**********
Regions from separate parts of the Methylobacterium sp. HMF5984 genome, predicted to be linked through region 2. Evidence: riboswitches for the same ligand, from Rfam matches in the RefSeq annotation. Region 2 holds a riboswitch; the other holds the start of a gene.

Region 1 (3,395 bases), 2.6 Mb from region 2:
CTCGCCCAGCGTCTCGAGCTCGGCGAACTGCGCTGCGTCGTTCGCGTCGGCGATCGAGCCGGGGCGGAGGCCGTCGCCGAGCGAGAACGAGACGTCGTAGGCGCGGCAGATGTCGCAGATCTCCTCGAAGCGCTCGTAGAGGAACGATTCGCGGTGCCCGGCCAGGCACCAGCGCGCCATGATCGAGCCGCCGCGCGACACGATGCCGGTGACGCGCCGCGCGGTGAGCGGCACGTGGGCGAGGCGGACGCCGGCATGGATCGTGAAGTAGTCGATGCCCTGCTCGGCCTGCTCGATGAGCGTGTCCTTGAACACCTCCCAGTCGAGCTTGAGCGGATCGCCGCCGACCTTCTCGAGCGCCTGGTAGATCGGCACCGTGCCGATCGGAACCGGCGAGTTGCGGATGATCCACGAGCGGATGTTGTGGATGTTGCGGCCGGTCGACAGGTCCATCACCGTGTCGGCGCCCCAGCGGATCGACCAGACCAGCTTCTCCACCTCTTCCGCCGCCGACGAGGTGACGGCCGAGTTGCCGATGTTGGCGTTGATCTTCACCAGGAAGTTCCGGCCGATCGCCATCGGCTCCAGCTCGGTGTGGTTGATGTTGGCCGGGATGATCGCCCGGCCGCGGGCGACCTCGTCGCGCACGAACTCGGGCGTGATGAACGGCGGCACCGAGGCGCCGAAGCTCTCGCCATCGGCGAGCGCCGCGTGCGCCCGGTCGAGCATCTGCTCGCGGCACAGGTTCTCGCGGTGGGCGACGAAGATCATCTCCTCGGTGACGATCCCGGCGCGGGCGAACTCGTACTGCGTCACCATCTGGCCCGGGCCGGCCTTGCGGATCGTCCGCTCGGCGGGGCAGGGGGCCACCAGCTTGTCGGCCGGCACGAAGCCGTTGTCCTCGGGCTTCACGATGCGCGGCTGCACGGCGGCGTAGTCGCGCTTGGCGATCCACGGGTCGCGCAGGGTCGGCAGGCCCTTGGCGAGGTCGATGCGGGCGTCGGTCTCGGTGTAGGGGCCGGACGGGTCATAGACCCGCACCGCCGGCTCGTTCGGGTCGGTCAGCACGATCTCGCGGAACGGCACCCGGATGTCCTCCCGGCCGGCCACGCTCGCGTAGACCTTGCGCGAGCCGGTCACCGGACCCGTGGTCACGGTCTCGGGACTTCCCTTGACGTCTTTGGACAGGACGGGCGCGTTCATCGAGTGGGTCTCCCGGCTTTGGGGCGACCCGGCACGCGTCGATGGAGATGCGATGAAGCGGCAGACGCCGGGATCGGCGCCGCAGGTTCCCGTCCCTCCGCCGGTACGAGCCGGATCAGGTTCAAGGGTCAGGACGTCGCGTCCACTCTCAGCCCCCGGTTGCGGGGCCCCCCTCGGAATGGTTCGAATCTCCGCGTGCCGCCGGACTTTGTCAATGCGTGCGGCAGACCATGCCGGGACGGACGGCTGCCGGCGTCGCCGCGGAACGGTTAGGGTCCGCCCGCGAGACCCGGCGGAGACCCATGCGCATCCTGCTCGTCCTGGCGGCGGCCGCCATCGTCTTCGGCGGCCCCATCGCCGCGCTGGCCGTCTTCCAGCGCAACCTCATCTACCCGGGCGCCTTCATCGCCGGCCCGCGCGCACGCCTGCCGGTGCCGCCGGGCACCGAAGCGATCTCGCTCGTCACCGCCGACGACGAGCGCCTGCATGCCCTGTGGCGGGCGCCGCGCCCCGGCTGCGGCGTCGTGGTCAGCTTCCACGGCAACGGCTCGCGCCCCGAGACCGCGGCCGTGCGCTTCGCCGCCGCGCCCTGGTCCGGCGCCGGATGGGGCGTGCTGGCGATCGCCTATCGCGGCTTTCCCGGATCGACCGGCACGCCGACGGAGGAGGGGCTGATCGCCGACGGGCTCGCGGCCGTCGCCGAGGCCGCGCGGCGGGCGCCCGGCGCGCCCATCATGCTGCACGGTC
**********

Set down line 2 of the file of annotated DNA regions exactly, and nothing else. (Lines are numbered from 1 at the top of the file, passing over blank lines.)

Region 1 (3,395 bases), 2.6 Mb from region 2: